What was the very first project that you were hired to do and what was that experience like?
Oh! Well, every architect has their first project and their first client who’ll they love forever! When I was at school in Jerusalem, during my third year, friends of mine asked me to design their home. I was a pretty ambitious young student and I took on that mission. Of course we had to involve an engineer to sign on the drawings and the client’s husband was a contractor so he was confident enough that he could read my working drawings - which were far from being perfect. But I designed their home some twenty years ago and they still live in it so I guess it was successful.
Renwick, interior and exterior.
Can you talk about your design process? When does collaboration begin? Do you prefer to present ideas and get input or do you start with a collaborative effort right away?
We address three circles through the process of design. The outer circle is the “what” – what is it that we are doing? Inside there’s the “how” and then the basis of it is “why.” The “what” relates to if we’re doing black and white, big or small? The “how” is the process of collaboration and the “why” is the motivator, it motivates us to accomplish anything. What I do is guide the process through the questions I ask and not necessarily through the answers that I’m giving.
I set the stage for projects to ask the question “why are we doing what we’re doing?” Why does the building want to be that way and not a different way? Then I let the collaboration process emerge from the answer. Sometimes I answer the questions myself and sometimes others do, but I set a goal in asking the right questions and finding the parameters for the discussion.
93 Worth Street.
What are the most challenging aspects of embarking on a new project?
The process of design has a lot to do with convincing large groups of interested parties that your vision is the right one. To sit down and do a sketch of something is one thing but it’s a small part of the world of architecture. In order to build together you need clients, investors, engineers - numerous teams collaborating together toward a common goal.
Most challenging is to really believe in what you’re doing and the story that you’re telling, then convincing the rest of the team that this is the right thing to do. Convincing is not just political discourse, but more philosophical and technical. The more a person is equipped with the ability to technically communicate with the team, the more you can support philosophical ideas. To finish a project with the your original ideas, now, that’s the most challenging.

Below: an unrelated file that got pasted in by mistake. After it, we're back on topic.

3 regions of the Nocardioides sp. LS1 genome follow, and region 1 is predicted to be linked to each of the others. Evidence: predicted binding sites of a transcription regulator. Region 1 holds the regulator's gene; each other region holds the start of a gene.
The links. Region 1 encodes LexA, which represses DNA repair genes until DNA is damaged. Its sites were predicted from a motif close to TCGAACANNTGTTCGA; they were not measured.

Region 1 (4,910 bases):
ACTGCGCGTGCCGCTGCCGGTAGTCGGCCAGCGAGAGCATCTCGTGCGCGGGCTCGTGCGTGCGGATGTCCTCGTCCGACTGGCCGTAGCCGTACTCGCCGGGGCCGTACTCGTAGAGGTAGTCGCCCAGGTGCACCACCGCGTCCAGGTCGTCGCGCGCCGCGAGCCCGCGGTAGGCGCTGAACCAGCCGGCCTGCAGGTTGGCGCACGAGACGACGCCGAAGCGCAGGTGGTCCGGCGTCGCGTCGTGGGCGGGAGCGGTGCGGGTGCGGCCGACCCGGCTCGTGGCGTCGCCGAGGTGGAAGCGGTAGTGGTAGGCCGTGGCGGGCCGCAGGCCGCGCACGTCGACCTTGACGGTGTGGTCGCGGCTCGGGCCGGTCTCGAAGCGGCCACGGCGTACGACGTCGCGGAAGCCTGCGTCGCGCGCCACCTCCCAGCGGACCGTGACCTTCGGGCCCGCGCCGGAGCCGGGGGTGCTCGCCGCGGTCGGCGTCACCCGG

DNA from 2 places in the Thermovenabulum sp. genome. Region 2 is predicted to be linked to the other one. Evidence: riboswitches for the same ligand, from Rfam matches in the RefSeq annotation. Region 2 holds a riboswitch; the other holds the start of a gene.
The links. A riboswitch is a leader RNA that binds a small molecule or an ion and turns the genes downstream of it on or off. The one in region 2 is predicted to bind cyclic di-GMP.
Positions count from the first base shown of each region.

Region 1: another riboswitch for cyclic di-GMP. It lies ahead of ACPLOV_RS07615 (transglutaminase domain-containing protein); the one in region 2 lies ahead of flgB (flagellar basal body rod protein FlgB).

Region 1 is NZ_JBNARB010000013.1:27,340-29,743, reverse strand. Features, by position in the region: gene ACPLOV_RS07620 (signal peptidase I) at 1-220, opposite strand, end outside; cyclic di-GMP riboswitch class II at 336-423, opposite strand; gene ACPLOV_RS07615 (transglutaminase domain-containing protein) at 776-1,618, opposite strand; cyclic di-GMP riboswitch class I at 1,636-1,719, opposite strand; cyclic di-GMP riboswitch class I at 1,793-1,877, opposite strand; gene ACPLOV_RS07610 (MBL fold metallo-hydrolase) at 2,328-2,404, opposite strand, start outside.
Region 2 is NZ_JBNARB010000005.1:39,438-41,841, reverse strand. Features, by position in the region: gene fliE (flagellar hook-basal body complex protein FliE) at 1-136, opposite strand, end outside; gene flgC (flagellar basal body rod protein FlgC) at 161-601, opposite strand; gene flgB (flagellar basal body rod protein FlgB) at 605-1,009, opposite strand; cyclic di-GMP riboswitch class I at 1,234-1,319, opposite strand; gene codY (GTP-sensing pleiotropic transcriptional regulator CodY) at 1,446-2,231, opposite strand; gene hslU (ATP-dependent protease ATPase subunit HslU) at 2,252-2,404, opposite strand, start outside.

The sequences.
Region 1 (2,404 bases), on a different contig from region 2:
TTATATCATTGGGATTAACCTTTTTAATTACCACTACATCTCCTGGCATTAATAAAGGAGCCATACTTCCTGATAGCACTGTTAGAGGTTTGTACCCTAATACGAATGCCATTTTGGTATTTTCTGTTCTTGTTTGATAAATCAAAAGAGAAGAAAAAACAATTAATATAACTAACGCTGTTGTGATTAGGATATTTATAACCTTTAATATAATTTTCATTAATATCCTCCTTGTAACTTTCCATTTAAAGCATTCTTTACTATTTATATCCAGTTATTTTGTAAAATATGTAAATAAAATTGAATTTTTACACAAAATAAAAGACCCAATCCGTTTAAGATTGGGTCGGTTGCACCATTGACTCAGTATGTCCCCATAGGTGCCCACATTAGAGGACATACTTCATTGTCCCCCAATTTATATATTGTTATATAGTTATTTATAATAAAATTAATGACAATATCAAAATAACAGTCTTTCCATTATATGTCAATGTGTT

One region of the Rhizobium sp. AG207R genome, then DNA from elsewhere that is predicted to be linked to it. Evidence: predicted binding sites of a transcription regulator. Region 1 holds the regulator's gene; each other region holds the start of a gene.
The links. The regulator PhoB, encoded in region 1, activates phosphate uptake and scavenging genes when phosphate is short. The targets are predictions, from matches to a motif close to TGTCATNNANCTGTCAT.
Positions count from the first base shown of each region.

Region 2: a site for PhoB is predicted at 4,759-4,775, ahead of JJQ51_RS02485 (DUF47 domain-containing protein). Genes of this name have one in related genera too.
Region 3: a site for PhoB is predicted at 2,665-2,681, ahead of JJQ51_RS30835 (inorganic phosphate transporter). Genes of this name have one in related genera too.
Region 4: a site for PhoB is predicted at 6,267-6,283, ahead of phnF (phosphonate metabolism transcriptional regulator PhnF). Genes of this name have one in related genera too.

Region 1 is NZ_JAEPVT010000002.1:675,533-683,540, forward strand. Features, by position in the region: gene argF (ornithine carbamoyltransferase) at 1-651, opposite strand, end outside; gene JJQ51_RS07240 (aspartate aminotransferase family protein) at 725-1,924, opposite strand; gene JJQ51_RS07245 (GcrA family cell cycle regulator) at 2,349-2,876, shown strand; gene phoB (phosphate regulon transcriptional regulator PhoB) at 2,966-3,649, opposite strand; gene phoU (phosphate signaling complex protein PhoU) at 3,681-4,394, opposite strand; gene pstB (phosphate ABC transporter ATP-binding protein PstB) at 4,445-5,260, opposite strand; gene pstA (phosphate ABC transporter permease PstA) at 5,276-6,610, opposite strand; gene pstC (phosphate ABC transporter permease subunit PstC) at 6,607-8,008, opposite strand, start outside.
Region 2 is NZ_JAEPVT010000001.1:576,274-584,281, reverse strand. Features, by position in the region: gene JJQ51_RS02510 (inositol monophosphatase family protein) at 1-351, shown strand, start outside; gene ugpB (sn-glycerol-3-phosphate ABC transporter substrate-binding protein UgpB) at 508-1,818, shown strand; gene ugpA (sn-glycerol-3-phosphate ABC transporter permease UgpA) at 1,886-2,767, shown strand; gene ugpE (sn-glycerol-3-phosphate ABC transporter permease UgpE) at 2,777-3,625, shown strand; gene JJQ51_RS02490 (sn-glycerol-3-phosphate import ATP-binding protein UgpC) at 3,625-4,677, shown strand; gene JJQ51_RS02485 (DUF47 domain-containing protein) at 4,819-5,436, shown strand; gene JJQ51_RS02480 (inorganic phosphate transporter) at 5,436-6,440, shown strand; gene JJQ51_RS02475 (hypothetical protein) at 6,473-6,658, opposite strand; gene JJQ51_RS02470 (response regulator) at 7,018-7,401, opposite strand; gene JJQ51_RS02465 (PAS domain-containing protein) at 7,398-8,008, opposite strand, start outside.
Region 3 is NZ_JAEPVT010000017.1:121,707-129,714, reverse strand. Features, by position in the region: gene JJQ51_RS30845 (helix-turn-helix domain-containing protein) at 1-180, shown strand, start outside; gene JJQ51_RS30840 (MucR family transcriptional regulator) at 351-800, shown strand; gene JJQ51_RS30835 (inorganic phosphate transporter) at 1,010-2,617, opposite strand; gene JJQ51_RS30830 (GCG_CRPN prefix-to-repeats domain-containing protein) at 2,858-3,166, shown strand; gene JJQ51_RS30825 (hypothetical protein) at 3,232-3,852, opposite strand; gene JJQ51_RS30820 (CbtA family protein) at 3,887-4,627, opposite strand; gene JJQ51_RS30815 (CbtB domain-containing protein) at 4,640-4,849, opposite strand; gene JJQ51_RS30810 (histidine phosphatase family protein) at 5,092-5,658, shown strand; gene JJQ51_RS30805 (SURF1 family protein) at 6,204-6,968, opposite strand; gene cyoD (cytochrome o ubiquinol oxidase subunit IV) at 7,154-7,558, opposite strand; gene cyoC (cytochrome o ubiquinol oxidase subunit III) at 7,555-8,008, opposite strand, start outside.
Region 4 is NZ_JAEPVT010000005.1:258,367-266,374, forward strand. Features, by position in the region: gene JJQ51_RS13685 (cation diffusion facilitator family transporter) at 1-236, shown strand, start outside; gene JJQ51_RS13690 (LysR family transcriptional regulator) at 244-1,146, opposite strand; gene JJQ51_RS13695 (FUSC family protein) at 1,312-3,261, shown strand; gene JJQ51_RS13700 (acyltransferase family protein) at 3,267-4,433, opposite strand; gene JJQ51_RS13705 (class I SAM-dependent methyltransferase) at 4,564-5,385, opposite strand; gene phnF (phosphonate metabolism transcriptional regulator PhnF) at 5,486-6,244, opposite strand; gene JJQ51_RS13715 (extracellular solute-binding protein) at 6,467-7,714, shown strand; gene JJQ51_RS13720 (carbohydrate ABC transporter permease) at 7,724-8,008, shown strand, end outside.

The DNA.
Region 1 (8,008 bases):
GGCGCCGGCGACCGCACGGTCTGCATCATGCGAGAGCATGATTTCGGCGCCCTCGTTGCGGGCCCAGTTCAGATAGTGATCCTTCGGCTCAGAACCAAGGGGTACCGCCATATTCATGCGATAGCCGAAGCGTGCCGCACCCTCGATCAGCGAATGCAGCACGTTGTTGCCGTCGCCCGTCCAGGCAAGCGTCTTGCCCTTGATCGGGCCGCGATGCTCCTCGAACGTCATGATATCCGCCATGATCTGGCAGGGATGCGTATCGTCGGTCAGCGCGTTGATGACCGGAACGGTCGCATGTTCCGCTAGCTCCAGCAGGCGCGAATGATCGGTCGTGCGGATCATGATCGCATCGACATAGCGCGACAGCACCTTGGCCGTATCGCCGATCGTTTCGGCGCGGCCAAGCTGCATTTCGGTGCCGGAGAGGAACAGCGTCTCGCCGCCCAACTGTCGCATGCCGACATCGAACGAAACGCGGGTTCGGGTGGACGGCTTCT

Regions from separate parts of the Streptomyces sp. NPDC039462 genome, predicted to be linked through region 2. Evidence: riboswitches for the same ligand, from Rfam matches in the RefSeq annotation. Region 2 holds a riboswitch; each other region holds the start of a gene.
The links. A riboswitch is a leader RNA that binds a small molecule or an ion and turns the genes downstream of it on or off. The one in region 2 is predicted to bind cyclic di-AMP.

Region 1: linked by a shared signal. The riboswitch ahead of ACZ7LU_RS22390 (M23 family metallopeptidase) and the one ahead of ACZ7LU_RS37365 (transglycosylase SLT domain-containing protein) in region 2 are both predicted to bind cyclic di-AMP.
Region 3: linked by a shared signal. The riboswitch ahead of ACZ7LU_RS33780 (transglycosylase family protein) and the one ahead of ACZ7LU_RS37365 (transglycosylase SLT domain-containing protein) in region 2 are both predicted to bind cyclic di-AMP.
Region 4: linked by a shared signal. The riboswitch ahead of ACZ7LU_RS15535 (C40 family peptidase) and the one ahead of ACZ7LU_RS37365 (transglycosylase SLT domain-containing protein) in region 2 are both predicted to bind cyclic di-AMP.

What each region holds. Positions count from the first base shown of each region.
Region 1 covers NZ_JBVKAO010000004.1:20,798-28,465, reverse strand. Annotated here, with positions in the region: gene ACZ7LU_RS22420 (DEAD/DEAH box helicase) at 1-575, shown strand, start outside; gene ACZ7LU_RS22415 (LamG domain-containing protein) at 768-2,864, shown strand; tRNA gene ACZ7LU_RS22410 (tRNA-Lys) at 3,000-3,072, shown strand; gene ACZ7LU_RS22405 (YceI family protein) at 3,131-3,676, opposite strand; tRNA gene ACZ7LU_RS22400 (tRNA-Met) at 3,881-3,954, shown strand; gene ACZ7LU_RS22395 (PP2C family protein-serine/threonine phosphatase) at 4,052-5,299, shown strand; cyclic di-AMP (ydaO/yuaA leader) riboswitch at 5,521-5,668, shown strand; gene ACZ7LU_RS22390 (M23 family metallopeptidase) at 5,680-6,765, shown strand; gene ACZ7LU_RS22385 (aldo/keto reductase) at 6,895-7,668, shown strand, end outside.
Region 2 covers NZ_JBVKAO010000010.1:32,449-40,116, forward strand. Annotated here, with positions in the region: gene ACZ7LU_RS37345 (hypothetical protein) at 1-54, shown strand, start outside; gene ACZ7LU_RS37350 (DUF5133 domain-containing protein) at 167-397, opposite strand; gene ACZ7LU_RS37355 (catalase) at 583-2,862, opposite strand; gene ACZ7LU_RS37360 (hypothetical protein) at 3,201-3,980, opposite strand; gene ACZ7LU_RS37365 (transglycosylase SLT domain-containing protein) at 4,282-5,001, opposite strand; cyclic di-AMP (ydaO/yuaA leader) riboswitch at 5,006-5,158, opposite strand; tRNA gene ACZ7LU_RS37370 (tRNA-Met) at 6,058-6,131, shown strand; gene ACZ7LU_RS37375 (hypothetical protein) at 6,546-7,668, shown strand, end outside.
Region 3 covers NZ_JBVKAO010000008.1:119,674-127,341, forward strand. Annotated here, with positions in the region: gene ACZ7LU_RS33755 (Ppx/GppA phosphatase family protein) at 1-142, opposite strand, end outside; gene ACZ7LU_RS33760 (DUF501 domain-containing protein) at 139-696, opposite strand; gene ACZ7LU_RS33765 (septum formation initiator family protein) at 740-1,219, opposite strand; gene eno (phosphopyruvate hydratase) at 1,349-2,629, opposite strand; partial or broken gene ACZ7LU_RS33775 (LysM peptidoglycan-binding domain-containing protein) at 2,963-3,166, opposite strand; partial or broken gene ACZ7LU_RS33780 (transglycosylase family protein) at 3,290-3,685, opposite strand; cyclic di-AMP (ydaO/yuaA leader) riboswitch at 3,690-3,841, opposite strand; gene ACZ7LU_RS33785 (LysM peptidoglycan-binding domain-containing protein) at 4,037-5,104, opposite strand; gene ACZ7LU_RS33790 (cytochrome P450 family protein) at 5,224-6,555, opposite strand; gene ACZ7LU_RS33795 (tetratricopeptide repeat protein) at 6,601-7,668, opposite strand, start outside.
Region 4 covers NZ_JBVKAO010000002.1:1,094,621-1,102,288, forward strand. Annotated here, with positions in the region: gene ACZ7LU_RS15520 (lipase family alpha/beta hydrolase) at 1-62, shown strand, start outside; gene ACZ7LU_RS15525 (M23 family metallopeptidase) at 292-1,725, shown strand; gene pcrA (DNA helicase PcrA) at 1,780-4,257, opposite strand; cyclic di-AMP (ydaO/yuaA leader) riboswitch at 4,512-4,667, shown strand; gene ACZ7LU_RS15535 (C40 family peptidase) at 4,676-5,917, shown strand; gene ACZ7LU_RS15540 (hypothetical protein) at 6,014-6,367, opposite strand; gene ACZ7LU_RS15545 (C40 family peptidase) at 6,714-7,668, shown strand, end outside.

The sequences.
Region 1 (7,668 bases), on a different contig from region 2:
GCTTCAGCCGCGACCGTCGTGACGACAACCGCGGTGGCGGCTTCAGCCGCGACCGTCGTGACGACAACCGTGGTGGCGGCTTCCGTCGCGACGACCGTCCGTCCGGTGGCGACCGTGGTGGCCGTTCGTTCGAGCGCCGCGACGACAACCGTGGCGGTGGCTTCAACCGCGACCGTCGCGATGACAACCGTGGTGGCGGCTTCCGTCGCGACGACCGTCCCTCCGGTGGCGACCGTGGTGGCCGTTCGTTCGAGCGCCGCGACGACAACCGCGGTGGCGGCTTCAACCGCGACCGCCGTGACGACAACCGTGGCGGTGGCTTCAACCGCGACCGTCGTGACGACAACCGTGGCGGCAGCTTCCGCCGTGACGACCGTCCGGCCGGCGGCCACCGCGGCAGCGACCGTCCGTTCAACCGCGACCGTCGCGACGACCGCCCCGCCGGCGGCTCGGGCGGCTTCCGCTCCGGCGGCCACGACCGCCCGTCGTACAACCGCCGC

How has computer technology changed architecture? Do you still draw on paper?
I prefer to draw on paper. I know the general consensus is that computers have totally changed and revolutionized the world of architecture. I think it’s just another tool architects use in order to communicate purpose and achieve goals. A lot of people take this tool and make it the purpose, but if they understand that these capabilities or automations are only partly contributing towards the goal, which is to enrich people’s lives with architecture, then they’re great tools to have.
Do you use computers to present ideas?
We use them in the office: we present ideas; we do computerized modeling; we do everything via computer… eventually. But we have to be very careful that it doesn’t take over and there is that personalization, some of each of us in the work instead.
"The ODA Room"
How do the tools and creative processes of designing buildings and designing furniture intersect?
They intersect but are slightly different. Design is design. I could design a piece of furniture or do urban planning for a city. In a way for me they’re all really similar. But I can’t design in a void. If there are no parameters that define the concept of what this design must address, or the problem it must solve, then there isn’t much I can do.
When it comes to furniture I think, again, the DNA -- the chain of information and the elements that influence the design -- are less extensive than in a building. This allows me to experiment on what I call “basic design” – just ideas of materiality: shapes, movement and interaction on a personal level between people and things. But at the end of the day for me they’re very similar. It’s about problems and solutions.
The Mosaic Folding Chair
When you design furniture do you think about where it will end up being used?
Yes, it’s funny because sometimes I will design furniture for a specific purpose and then it ends up being used for something else, but that’s okay. The growth of every product needs to be within a set of parameters. After completion it has a life of its own. Sometimes I like to create these circumstances. Let’s say I want to use a table in environment A and the client is B and the use is C. What would I do? After I create these circumstances there’s a product that will be unique for its time. But it has a life of its own and sometimes ends up being used for something completely different.
ODA Children's Furniture Collection
Do your children ever inspire any kind of design?
My children? (Smiles) We have a country home and this weekend we built reindeer from logs of wood and I encourage that with my kids all the time. I think with my time off, I like to do things and make things and build things and fix things and my children are along side of me. I assume these experiences will eventually influence and inspire them.
Which city do you think has the most exciting architecture?